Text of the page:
Supreme Court Upholds ACA, But Uncertainty Remains
While it is not up to us to opine whether the Supreme Court (SCOTUS) was playing politics with its final decision released in late June, any time there is something for all to cheer and decry, you just get that feeling that someone was trying to reach a middle ground.  And that someone, obviously, was Chief Justice Roberts, when he opined that the Affordable Care Act (ACA) was constitutional, using the argument that the individual mandate was allowable under the law because it was within the taxing powers of Congress.  Although the democrats don’t want to call it a tax, and prefer a penalty, it is pure semantics because either way, it will cost some taxpayers real money, whether they buy insurance or pay the tax, err, the penalty. 
Most people thought Roberts was leaning the other way, and they were caught off guard by the “tax” opinion. Perhaps he watched a few speeches by POTUS who was working his oratorical magic to the masses. The bigger problem with ACA is twofold.  First, when more people are covered by health insurance, health expenditures in general will rise. To think that those newly “insured” people won’t take advantage of their coverage and seek medical attention, whether for minor or major (or imaginary) problems, is naïve.  Spending will rise, adding more pressure to keep spending down.  The only outcome for that will be some sort of rationing.  Second, to expand the number of “covered” lives by putting an additional 16 million people into the Medicaid program is some sort of sick joke.  Doctors are turning away new Medicare “customers,” so what do you think they are going to do with Medicaid customers?  Welcome them with open arms?  Provide their services at an even steeper discount than the discount that is already forced upon them by traditional insurers?  We think not.  Medicaid is as broken as Medicare and Social Security (actually, the latter two are worse off financially).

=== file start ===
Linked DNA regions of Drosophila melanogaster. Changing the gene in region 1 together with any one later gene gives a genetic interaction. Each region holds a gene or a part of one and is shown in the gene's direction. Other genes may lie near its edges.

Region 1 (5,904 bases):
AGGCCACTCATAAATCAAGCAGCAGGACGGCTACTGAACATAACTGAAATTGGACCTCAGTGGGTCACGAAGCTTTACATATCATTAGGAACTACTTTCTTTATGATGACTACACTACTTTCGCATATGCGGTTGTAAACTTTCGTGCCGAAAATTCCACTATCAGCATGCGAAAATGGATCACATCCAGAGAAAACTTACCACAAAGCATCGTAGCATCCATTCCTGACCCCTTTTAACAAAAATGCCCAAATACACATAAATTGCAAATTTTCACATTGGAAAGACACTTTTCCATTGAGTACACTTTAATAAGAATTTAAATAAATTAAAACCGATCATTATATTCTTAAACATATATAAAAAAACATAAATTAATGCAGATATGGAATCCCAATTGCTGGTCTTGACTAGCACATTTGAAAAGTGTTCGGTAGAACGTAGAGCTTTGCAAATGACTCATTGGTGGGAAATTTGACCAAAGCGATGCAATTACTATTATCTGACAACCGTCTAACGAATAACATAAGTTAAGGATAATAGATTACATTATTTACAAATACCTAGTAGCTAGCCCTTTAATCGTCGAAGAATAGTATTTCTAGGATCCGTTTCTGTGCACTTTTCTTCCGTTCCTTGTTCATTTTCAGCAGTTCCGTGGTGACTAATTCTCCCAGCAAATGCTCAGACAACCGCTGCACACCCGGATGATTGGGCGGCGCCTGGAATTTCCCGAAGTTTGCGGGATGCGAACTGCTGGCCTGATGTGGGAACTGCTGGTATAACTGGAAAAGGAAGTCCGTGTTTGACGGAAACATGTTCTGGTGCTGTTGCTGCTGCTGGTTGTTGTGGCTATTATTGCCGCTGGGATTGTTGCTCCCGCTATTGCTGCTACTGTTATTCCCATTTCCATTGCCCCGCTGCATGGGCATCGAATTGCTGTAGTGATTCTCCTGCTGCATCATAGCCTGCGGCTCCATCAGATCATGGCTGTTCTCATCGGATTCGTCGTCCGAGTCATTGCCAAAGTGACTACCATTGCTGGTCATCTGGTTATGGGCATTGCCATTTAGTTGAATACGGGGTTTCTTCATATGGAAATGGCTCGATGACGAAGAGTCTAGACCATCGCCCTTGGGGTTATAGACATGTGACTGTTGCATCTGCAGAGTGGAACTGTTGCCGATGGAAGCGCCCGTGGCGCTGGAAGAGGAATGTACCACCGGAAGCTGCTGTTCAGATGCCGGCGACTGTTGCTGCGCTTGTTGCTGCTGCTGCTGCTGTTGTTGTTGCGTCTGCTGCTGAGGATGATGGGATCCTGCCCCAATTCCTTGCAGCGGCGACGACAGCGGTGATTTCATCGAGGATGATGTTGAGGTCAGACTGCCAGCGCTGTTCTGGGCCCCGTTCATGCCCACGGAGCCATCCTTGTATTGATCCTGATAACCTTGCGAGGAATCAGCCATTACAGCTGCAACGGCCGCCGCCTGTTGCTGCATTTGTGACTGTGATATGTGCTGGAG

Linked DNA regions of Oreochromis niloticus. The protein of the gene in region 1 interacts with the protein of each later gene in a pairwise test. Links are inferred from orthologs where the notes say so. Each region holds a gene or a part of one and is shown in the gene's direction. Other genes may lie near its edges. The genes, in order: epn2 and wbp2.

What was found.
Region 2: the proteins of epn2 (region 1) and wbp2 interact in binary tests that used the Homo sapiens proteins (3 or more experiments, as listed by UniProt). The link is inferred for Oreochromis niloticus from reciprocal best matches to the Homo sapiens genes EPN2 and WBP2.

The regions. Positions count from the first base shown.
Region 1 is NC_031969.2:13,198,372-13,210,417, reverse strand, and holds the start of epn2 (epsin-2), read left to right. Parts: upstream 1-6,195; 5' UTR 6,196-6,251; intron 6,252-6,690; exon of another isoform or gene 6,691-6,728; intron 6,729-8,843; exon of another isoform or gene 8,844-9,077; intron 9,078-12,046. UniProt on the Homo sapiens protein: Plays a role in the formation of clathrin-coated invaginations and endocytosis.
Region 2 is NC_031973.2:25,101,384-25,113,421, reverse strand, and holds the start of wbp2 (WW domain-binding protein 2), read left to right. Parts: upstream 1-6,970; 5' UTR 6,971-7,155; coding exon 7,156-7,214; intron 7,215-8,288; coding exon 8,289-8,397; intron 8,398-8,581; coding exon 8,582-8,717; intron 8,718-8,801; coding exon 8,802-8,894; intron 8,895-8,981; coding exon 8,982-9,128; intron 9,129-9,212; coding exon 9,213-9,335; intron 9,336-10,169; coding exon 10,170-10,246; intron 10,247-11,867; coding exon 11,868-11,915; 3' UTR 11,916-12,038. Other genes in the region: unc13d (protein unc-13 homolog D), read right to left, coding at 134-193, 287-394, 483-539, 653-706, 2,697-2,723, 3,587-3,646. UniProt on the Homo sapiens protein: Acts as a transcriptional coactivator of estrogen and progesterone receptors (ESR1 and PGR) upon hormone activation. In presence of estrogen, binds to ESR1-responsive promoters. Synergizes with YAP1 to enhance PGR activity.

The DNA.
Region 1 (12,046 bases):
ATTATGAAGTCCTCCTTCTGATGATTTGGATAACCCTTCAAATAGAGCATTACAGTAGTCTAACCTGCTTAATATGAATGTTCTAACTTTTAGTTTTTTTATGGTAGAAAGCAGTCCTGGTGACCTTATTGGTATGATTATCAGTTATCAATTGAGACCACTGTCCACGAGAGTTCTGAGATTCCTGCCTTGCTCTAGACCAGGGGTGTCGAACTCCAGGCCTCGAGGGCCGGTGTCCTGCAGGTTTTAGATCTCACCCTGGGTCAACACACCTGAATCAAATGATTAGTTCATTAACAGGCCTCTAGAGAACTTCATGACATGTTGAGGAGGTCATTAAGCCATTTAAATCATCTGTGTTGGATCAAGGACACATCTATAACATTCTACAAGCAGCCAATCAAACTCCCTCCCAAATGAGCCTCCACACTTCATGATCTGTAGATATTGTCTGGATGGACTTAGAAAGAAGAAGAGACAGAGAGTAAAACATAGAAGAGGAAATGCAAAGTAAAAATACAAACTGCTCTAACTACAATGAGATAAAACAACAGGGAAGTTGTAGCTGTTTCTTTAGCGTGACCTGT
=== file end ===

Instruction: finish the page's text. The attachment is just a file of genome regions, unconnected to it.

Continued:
And that brings us to the one part of ACA that SCOTUS did overturn, and that was the requirement that states could not opt out of the expanded Medicaid program without jeopardizing their entire federal Medicaid fund ing, since Medicaid has always been a joint state/federal program.  With the ruling by SCOTUS, states can opt out of expanded Medicaid coverage and not lose any of their current federal match funding.  And one would think it’s a good deal for states, since the feds will pay 100% of the increase for the first three years, 95% for the next couple of years and then 90% in 2020.  And since so many politicians are short-sighted, they may look at this as free money, and free expanded health care, for the low-income population in their states…………….Want to read more? Click here for a free trial to The SeniorCare Investor and download the current issue today